ACT Environment Minister Mick Gentleman is calling on federal and state environment ministers to help him abolish the sale of “cruel” yabby traps as the ACT Government toughens the use of the traps in the Territory.
Enclosed yabby nets, including ‘opera house’ style trap, are now banned in all waterways in the nation’s capital, including private waters and dams, after amendments to the Fisheries Act 2000 passed in the Legislative Assembly on Tuesday.
The amendments have also increased the penalty for using the banned trap to $16,000.
The traps, which target yabbies, are known to inadvertently catch and drown platypuses, turtles, native water rats, birds, Murray River crayfish and other native wildlife. Air-breathing animals can easily become trapped in the nets when looking for food. Once trapped, they have less than three minutes to escape before drowning.
Earlier this year, four platypuses were found dead inside the opera house traps near Braidwood.
The traps have been banned in Tasmania, Western Australia. Victoria and in parts of NSW. Despite the ban from waterways across the different states and territories, the nets are still allowed to be sold online and in-store.
Mr Gentlemen has written to his state and territory colleagues encouraging them to follow the ACT’s lead and outlaw the use of the “cruel and unnecessary traps”. He’s also asking ministers to work together to ban the sale of opera house traps right across the nation.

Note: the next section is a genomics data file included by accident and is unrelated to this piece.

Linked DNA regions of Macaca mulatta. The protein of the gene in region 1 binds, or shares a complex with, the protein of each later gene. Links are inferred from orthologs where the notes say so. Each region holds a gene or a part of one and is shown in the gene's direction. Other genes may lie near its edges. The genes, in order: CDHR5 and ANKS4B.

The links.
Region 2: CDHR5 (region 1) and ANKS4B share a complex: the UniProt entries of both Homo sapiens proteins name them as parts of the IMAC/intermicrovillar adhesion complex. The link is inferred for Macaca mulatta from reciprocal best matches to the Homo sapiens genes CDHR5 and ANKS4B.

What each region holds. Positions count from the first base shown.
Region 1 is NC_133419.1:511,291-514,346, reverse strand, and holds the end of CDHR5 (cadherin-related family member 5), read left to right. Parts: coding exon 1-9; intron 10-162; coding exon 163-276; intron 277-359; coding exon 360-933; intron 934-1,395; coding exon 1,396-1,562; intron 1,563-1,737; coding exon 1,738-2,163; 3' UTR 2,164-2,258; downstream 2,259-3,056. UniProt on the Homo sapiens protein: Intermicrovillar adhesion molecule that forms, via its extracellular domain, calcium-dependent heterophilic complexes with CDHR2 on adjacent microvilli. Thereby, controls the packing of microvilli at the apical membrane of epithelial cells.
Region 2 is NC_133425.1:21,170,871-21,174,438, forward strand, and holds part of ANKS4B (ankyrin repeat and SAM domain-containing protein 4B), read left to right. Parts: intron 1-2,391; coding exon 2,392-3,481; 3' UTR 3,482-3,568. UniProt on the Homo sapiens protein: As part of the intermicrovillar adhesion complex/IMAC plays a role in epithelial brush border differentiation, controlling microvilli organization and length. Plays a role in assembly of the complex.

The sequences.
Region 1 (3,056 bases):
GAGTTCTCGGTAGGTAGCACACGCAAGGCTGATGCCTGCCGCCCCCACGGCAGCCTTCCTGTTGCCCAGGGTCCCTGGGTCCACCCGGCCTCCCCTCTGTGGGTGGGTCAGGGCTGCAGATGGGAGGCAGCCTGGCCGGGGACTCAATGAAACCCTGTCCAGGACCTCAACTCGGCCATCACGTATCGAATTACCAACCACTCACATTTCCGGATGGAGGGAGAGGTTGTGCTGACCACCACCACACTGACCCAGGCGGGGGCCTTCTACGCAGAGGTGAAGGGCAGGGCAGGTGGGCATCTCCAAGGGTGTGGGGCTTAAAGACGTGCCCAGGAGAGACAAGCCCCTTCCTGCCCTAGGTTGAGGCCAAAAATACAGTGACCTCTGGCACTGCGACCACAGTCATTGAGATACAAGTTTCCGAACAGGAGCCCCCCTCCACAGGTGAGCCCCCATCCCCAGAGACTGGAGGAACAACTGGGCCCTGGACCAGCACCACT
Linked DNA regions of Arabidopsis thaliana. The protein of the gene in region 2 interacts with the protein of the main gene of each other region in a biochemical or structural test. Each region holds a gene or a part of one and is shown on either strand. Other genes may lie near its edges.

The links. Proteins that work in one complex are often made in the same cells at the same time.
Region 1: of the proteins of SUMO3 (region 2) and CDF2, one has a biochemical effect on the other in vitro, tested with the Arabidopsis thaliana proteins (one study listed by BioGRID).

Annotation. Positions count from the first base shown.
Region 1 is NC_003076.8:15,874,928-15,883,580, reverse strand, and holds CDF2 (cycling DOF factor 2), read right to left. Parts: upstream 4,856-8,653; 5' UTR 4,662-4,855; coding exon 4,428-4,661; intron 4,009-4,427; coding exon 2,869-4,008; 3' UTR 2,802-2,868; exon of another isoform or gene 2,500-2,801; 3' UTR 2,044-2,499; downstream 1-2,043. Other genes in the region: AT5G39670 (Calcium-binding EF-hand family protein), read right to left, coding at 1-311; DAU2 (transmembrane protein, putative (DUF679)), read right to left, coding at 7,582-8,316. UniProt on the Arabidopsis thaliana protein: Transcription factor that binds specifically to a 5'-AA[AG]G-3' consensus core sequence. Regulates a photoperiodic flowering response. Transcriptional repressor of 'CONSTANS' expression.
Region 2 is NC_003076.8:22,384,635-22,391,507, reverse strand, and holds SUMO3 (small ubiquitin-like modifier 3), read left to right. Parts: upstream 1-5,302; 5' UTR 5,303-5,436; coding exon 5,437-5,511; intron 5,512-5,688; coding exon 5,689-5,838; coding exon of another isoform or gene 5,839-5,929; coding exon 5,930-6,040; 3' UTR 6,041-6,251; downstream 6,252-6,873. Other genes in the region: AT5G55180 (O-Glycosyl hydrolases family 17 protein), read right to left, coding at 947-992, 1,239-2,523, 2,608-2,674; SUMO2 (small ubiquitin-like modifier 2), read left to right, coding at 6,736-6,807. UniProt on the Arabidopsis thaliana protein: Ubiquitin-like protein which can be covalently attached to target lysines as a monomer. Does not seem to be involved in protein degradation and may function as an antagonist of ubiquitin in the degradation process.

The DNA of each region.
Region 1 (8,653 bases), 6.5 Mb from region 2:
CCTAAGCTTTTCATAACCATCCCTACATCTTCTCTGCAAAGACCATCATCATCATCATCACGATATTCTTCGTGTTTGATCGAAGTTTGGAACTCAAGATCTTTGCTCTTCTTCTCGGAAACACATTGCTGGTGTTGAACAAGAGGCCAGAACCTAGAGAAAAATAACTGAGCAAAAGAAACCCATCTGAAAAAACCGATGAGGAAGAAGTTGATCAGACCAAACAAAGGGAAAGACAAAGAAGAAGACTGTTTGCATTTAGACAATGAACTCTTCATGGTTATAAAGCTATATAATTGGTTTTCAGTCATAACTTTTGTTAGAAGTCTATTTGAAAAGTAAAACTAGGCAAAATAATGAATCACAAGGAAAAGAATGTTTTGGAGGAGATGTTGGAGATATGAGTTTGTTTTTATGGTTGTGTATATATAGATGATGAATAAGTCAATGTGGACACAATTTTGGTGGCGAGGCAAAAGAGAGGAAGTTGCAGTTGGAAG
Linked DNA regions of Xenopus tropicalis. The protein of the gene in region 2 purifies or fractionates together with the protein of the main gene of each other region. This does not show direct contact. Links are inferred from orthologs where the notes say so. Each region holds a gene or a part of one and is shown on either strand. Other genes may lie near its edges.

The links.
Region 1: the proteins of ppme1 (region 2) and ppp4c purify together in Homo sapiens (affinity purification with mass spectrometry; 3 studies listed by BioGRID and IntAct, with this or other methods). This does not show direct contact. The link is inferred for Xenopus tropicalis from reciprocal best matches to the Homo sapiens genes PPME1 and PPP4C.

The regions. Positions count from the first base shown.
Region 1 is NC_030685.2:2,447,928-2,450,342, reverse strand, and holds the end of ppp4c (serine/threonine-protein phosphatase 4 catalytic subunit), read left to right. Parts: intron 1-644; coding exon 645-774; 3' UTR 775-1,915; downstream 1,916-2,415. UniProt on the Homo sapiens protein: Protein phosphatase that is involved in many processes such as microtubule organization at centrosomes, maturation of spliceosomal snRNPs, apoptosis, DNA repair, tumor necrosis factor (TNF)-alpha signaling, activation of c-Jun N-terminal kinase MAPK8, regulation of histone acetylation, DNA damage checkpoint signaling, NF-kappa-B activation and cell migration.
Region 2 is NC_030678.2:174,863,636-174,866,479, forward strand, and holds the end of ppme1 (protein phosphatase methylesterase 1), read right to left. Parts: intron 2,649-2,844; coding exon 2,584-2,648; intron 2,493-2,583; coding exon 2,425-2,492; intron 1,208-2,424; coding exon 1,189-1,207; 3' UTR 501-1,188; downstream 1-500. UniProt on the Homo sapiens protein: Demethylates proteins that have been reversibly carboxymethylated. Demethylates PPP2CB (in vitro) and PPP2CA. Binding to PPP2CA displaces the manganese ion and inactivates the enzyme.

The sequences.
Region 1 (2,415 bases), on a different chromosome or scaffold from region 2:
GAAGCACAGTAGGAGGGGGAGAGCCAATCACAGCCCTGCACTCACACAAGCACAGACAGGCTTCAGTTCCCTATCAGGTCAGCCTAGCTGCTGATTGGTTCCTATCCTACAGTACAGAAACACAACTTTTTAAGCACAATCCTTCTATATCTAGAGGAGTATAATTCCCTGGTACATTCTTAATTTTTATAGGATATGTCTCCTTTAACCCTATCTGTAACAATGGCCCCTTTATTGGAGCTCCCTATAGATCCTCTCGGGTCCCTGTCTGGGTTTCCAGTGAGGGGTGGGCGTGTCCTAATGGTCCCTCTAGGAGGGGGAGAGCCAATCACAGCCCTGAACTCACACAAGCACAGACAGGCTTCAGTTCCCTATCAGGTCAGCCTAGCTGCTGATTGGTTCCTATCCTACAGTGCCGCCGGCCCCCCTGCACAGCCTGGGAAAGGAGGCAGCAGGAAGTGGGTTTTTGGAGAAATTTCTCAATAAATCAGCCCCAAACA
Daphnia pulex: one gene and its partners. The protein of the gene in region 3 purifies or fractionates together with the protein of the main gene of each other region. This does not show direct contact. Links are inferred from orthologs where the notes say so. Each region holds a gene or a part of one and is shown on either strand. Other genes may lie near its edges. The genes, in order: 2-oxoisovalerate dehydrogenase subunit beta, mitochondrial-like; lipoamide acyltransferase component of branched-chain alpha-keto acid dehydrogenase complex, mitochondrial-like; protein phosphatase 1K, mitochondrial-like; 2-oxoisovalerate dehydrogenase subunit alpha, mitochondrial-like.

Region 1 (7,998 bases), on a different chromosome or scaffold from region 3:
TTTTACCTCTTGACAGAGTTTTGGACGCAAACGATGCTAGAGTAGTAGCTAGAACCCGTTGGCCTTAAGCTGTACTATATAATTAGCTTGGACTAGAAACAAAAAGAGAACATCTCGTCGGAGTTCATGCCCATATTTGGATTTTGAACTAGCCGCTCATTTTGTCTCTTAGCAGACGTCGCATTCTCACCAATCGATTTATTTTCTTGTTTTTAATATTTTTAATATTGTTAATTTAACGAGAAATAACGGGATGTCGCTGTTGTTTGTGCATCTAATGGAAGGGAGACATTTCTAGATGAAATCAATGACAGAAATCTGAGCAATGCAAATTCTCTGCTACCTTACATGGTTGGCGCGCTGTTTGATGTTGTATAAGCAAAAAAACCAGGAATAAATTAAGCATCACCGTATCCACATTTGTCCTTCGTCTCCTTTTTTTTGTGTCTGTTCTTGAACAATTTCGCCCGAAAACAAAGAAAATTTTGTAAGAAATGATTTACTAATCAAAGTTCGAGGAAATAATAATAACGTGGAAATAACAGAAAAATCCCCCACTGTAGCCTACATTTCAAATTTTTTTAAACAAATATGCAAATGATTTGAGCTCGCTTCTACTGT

“While some retailers have made the positive move to stop selling enclosed yabby traps of their own accord, some stakeholders have asked the ACT Government to consider banning the sale of enclosed yabby nets by all ACT retailers,” Mr Gentleman’s letter reads.
“I believe that all jurisdictions working together for a national approach is the most effective way of removing the threat to platypus and other native animals.
“I am writing to you to seek your support for a stronger national approach to ban the use, and potentially to ban the sale, of enclosed yabby traps across Australia.”
As part of the law changes, Mr Gentleman said retailers are now required to display signs at point-of-sale to inform potential buyers that their use is banned in all ACT waters.
To raise community awareness on the new law changes, Mr Gentleman said the government will roll out a ‘yabby trap swap program’ similar to the Victorian Government’s initiative to phase out the use of opera house traps.
Victoria’s swap program allowed the public to swap their opera house nets with wildlife-friendly open-top nets at tackle stores for free, with 20,000 nets swapped between December 2018 and February 2019.
The ACT Government investigates all credible reports of illegal fishing activity. The public are asked to immediately report any enclosed yabby traps found in lakes and rivers in the ACT and Upper Murrumbidgee region. Reports can be made by calling Crimestoppers on 1800 333 000 or the Access Canberra Contact Centre 13 22 81. Please be prepared to provide exact location details (GPS coordinates are ideal), a description of the trap and your contact details in case further information is required.